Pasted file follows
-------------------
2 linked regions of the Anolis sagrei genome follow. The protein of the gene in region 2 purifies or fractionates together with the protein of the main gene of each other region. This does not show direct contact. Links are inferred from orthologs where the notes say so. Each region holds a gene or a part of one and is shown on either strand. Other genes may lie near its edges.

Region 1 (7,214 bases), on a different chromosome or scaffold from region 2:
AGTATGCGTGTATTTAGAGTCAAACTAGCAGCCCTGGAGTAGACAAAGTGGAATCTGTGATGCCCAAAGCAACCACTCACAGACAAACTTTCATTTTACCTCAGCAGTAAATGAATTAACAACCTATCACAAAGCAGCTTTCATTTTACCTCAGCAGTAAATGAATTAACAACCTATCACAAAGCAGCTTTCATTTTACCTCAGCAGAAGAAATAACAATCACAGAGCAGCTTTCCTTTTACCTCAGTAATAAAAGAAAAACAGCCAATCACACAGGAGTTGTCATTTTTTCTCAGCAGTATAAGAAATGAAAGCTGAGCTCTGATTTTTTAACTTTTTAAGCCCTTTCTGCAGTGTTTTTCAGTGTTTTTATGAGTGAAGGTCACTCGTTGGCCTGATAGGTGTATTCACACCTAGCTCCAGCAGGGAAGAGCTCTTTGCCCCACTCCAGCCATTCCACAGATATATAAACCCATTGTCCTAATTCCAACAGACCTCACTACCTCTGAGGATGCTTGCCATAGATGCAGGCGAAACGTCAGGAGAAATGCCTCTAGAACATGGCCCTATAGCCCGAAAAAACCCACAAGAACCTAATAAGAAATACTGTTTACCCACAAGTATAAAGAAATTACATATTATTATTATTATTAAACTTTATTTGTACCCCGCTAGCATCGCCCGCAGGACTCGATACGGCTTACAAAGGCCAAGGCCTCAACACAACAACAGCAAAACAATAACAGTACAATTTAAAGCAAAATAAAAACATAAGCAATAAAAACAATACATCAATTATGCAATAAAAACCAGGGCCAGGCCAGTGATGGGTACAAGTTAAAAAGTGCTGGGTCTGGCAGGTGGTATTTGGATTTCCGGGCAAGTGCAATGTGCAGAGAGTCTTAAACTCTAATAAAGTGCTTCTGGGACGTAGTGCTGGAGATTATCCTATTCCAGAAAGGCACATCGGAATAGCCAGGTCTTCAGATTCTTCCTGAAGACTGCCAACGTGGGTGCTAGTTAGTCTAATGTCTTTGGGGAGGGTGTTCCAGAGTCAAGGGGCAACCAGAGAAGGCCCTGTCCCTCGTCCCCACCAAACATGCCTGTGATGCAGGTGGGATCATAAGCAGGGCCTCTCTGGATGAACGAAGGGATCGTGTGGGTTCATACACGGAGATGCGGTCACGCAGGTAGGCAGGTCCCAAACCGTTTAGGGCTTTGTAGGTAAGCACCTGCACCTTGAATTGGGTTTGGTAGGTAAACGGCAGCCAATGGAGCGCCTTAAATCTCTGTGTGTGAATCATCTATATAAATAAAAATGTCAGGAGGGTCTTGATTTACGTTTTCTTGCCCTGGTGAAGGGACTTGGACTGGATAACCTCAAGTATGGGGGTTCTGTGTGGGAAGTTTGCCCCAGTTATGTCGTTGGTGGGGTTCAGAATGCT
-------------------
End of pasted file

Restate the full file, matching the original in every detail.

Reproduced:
2 linked regions of the Anolis sagrei genome follow. The protein of the gene in region 2 purifies or fractionates together with the protein of the main gene of each other region. This does not show direct contact. Links are inferred from orthologs where the notes say so. Each region holds a gene or a part of one and is shown on either strand. Other genes may lie near its edges.

Region 1 (7,214 bases), on a different chromosome or scaffold from region 2:
AGTATGCGTGTATTTAGAGTCAAACTAGCAGCCCTGGAGTAGACAAAGTGGAATCTGTGATGCCCAAAGCAACCACTCACAGACAAACTTTCATTTTACCTCAGCAGTAAATGAATTAACAACCTATCACAAAGCAGCTTTCATTTTACCTCAGCAGTAAATGAATTAACAACCTATCACAAAGCAGCTTTCATTTTACCTCAGCAGAAGAAATAACAATCACAGAGCAGCTTTCCTTTTACCTCAGTAATAAAAGAAAAACAGCCAATCACACAGGAGTTGTCATTTTTTCTCAGCAGTATAAGAAATGAAAGCTGAGCTCTGATTTTTTAACTTTTTAAGCCCTTTCTGCAGTGTTTTTCAGTGTTTTTATGAGTGAAGGTCACTCGTTGGCCTGATAGGTGTATTCACACCTAGCTCCAGCAGGGAAGAGCTCTTTGCCCCACTCCAGCCATTCCACAGATATATAAACCCATTGTCCTAATTCCAACAGACCTCACTACCTCTGAGGATGCTTGCCATAGATGCAGGCGAAACGTCAGGAGAAATGCCTCTAGAACATGGCCCTATAGCCCGAAAAAACCCACAAGAACCTAATAAGAAATACTGTTTACCCACAAGTATAAAGAAATTACATATTATTATTATTATTAAACTTTATTTGTACCCCGCTAGCATCGCCCGCAGGACTCGATACGGCTTACAAAGGCCAAGGCCTCAACACAACAACAGCAAAACAATAACAGTACAATTTAAAGCAAAATAAAAACATAAGCAATAAAAACAATACATCAATTATGCAATAAAAACCAGGGCCAGGCCAGTGATGGGTACAAGTTAAAAAGTGCTGGGTCTGGCAGGTGGTATTTGGATTTCCGGGCAAGTGCAATGTGCAGAGAGTCTTAAACTCTAATAAAGTGCTTCTGGGACGTAGTGCTGGAGATTATCCTATTCCAGAAAGGCACATCGGAATAGCCAGGTCTTCAGATTCTTCCTGAAGACTGCCAACGTGGGTGCTAGTTAGTCTAATGTCTTTGGGGAGGGTGTTCCAGAGTCAAGGGGCAACCAGAGAAGGCCCTGTCCCTCGTCCCCACCAAACATGCCTGTGATGCAGGTGGGATCATAAGCAGGGCCTCTCTGGATGAACGAAGGGATCGTGTGGGTTCATACACGGAGATGCGGTCACGCAGGTAGGCAGGTCCCAAACCGTTTAGGGCTTTGTAGGTAAGCACCTGCACCTTGAATTGGGTTTGGTAGGTAAACGGCAGCCAATGGAGCGCCTTAAATCTCTGTGTGTGAATCATCTATATAAATAAAAATGTCAGGAGGGTCTTGATTTACGTTTTCTTGCCCTGGTGAAGGGACTTGGACTGGATAACCTCAAGTATGGGGGTTCTGTGTGGGAAGTTTGCCCCAGTTATGTCGTTGGTGGGGTTCAGAATGCT